So I went back and at this point now all the instrument tracking was done. It put a little delay in the recording because I had to leave the studio a day and a half early to go home to the funeral in Virginia. It steered things to this point where when I met with Kingsland again to get the lyrics and things once and for all buttoned up. I had this idea of changing just this one line in the song. And he said, “Oh man, that’s great. I like that a lot.” About an hour later, I come back in and said, “Don’t hate me but you might have just inspired me to issue a real challenge. Quite a lot has happened from July until now, would you agree?” And I said, “Oh yeah, obviously.” And he said, “And just the one line switched there seems like a spark, just showing the changes of perspective when something so significant like that happens. How would you feel about taking a pad and paper and I’m going to give you the track again with no lyrics on it?” So he wanted me to take it back to the drawing board and take a whole new swing at the song.
In a matter of two hours, some things were in the original path of the song, but then just with a couple of flips and slight changes here and there it because real cathartic. If I was happy with it before, I felt it reached its full potential now and that was all thanks to him and his motivation to push that maybe it’s not quite done yet. I was already happy with the song, but he was able to see something in that one little exchange that got the gears turning. There were tons of examples like that.
Somethings worked and somethings didn’t. There was one where he deliberately detuned my lap steel and that didn’t work too well for me (laughs). He wanted to see what would happen if we got a punk or more gnarly tone. But David Gilmour is the reason I ever got a lap steel to begin with because I wore the ‘Pulse’ VHS out and watched “High Hopes” and said, “What is that contraption?” A few times Kingsland said to me “can you do it less pretty? It’s too pretty!” and I said, “I’m trying man!” And especially on that instrument of all instruments — on a standard six-string I’m sure I can bend it a little bit and dig in there, but my whole approach on lap steel has always been trying to get to that rich, shimmering, blissful perfection which is how I view that instrument in my head. Yet that’s to his credit, that’s why you bring in a producer to hopefully challenge you.
I would say 99% of it were things that maybe even at the time I may have hid my frustrations with things like, “I just don’t know. This doesn’t seem right. There’s this thing I do and this is not that thing.” But I was always delighted with the end result when he pushed us to excel.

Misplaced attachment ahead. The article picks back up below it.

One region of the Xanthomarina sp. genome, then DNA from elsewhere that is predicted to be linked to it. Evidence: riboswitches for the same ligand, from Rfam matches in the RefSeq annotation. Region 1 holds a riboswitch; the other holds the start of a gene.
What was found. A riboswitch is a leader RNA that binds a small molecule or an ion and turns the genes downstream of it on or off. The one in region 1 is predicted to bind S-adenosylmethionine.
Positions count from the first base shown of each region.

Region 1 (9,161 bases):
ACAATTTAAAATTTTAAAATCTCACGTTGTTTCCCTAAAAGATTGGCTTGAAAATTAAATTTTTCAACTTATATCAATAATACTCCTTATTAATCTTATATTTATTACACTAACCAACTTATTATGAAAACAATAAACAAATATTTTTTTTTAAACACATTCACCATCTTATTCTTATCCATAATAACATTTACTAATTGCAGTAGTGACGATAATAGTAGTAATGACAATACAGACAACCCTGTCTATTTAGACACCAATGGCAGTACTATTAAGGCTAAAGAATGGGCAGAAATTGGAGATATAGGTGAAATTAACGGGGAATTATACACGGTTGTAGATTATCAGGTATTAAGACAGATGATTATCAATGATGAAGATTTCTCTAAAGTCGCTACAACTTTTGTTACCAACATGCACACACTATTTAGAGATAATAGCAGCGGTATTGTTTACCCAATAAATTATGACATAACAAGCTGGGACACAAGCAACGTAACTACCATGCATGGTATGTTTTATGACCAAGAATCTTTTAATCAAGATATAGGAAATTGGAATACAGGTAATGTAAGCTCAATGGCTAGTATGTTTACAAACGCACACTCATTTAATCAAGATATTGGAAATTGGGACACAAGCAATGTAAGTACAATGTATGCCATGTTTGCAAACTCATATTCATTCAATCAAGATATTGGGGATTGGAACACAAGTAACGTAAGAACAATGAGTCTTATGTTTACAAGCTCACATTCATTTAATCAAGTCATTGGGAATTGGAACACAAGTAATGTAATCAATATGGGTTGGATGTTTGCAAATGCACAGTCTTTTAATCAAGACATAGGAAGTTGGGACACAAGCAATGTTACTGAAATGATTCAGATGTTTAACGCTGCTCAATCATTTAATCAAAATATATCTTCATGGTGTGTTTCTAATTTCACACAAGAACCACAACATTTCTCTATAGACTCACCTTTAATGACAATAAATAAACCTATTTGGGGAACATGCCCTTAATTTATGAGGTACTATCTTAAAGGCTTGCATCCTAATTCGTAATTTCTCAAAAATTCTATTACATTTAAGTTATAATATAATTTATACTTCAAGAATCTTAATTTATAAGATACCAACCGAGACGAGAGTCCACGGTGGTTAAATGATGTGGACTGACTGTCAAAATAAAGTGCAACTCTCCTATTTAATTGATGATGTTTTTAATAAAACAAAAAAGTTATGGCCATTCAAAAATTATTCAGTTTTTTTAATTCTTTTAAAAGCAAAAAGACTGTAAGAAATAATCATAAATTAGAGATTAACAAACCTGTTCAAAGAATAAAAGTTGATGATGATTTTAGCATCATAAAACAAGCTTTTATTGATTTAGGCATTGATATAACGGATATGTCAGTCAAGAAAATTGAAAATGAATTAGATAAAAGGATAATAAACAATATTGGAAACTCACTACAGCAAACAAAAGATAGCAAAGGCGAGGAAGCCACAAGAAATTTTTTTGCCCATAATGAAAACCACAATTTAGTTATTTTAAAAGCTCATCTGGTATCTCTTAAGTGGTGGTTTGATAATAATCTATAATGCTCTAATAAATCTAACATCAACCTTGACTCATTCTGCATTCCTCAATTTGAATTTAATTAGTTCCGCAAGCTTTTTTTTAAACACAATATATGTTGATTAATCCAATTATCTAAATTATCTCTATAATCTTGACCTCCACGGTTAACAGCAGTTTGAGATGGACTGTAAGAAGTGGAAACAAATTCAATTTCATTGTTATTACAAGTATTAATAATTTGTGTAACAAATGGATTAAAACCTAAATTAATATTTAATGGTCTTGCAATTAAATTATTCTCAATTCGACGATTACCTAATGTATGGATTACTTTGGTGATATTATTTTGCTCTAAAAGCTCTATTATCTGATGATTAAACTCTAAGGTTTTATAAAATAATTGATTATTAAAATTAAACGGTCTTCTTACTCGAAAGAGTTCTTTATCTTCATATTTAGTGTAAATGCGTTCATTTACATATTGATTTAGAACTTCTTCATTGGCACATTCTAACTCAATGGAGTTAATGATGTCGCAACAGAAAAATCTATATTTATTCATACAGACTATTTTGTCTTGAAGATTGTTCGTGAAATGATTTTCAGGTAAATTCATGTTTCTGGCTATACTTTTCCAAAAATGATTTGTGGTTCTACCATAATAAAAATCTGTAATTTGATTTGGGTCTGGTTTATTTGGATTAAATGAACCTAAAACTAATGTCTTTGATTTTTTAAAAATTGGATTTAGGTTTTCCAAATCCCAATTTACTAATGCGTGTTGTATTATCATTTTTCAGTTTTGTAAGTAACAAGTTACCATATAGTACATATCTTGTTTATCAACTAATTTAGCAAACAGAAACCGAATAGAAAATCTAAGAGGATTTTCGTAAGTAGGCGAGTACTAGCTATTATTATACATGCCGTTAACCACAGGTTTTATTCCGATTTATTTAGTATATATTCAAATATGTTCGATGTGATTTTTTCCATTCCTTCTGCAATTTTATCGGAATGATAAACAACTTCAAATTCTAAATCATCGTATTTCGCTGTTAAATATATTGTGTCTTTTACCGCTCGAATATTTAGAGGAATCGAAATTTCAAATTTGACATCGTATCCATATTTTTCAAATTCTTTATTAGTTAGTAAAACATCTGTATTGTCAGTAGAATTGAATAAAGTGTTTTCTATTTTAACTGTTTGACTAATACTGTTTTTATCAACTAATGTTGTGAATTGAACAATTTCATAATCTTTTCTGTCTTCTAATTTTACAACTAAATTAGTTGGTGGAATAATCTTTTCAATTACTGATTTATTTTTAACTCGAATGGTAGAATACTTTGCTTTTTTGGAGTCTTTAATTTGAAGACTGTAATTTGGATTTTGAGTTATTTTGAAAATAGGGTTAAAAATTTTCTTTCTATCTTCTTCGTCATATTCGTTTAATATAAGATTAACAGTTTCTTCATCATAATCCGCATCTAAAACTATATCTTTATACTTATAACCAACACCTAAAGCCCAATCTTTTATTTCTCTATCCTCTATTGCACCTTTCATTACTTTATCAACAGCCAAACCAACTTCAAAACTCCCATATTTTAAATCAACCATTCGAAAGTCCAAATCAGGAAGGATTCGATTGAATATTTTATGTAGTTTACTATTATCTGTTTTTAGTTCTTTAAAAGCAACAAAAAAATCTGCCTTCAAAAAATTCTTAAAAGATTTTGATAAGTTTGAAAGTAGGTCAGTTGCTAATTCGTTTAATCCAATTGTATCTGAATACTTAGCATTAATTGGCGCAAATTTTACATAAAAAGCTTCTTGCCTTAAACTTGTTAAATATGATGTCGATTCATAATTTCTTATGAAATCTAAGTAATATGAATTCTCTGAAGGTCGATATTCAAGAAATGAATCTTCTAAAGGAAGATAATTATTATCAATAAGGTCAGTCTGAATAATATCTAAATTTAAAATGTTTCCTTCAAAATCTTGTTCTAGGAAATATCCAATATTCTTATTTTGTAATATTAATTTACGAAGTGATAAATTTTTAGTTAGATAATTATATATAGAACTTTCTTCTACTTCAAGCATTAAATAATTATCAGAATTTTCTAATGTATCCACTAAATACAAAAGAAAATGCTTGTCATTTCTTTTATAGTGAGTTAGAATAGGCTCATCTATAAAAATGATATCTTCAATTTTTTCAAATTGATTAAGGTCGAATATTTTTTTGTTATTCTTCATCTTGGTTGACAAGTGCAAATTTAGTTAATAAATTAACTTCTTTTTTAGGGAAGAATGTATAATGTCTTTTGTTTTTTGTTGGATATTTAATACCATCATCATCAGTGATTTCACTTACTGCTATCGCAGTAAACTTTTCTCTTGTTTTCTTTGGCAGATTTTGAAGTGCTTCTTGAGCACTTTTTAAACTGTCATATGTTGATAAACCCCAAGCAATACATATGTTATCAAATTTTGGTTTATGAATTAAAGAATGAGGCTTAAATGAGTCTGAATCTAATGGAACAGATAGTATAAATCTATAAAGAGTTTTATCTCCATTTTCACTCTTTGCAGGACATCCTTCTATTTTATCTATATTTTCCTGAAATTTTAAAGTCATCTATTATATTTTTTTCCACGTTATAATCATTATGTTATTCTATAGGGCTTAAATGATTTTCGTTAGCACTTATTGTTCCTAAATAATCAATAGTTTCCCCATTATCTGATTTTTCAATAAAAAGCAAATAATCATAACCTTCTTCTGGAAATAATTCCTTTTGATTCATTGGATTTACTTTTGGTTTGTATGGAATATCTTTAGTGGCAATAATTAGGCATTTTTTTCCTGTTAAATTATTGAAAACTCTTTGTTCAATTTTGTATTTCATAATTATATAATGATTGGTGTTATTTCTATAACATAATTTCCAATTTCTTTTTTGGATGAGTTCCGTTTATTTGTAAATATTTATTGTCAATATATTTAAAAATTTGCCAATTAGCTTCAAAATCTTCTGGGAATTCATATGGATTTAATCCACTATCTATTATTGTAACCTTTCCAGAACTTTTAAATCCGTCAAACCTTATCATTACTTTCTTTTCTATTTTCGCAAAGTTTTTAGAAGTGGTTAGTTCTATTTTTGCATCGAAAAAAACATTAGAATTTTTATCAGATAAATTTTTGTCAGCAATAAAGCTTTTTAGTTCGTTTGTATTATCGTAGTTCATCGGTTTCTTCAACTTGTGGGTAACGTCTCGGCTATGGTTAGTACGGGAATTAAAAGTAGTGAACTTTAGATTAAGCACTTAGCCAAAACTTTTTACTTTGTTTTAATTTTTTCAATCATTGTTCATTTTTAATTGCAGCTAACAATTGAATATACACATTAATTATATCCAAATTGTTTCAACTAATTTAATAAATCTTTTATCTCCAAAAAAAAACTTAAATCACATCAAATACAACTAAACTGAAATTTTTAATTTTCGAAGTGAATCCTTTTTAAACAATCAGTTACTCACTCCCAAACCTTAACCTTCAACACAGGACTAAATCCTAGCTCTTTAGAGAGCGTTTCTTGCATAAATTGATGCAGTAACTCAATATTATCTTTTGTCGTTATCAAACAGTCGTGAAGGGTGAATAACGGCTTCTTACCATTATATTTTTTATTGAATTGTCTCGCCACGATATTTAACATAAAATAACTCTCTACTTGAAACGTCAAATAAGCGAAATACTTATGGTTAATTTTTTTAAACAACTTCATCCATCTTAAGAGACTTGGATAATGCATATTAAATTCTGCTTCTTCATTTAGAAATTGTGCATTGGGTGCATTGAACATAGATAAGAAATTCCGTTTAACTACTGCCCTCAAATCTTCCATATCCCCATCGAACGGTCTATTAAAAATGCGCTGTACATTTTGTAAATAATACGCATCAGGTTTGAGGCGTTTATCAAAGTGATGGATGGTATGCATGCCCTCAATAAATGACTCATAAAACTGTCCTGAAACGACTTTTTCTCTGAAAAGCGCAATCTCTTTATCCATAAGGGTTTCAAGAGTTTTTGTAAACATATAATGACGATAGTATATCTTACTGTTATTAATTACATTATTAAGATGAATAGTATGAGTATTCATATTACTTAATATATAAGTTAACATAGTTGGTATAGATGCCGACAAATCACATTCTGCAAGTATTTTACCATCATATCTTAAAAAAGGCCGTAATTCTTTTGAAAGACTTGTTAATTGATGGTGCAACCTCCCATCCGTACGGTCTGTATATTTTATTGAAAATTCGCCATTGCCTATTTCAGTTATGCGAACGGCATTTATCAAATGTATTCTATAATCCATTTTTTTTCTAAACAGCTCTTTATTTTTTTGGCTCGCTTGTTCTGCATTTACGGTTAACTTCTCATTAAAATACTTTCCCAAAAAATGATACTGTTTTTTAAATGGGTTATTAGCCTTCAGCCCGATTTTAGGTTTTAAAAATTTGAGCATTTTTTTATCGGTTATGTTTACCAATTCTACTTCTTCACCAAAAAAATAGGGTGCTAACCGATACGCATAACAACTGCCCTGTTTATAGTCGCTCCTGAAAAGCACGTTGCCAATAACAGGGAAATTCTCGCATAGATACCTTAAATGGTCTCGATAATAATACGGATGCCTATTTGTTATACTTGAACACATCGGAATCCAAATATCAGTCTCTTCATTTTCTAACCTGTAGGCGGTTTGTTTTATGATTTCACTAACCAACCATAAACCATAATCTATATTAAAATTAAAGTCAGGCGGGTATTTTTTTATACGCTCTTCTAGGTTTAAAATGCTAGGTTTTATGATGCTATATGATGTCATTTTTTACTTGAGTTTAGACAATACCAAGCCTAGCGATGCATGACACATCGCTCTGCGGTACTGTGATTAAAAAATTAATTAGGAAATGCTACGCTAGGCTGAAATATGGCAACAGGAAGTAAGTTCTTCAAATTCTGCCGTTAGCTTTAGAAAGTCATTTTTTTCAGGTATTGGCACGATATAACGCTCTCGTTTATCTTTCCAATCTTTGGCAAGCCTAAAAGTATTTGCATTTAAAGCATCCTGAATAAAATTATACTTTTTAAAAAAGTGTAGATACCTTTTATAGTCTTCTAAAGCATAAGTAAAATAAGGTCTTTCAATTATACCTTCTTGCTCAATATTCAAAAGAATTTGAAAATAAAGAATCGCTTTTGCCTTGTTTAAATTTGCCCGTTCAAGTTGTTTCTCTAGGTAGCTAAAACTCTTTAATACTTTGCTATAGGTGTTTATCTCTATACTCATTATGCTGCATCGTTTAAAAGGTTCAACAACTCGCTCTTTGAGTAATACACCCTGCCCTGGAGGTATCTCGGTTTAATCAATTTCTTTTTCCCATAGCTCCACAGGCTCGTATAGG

JB: Let’s go back to the beginning. How did the decision come to follow up the EP you did a few years back with a full-length album? What was the genesis of Perpetual Groove the album?
BB: I would say that we knew we wanted to make an album. Really get in and do it and have a physical thing to release. I must say it’s a strange thing that yeah, we did The Familiar Stare EP and I love that EP but we made it but at the same time it doesn’t exist because there’s no physical copies.
Now, I’ve listened to this album on vinyl and everything. We did “Paper Dolls” as a single and video but it’s something that just exists strictly in the digital streaming realm. I love that material but if we were to count it up, we took as much time making this album as all of the other ones combined. We knew that we wanted to afford ourselves time and that’s why we did the Kickstarter campaign with it.
I think this is something that we wanted to do in the natural order, the obvious order. The sequence is first, we did the reunion shows. Is everyone getting along? Yes, everyone’s not only getting along, we’re getting reacquainted and making amends on certain things — well, that’s my part, that’s all I’m speaking to here — then I stayed at Adam’s house and Matt’s house and I feel that over time the friendships are all better than they’ve ever been. I think that’s an important part. If you’re going to go into a studio for a couple of weeks and really even if you’re on the best of terms, if you have a creative sparring session and butting heads a little bit that’s one thing. But if there’s personal baggage and you put yourself into close quarters with people that’s another.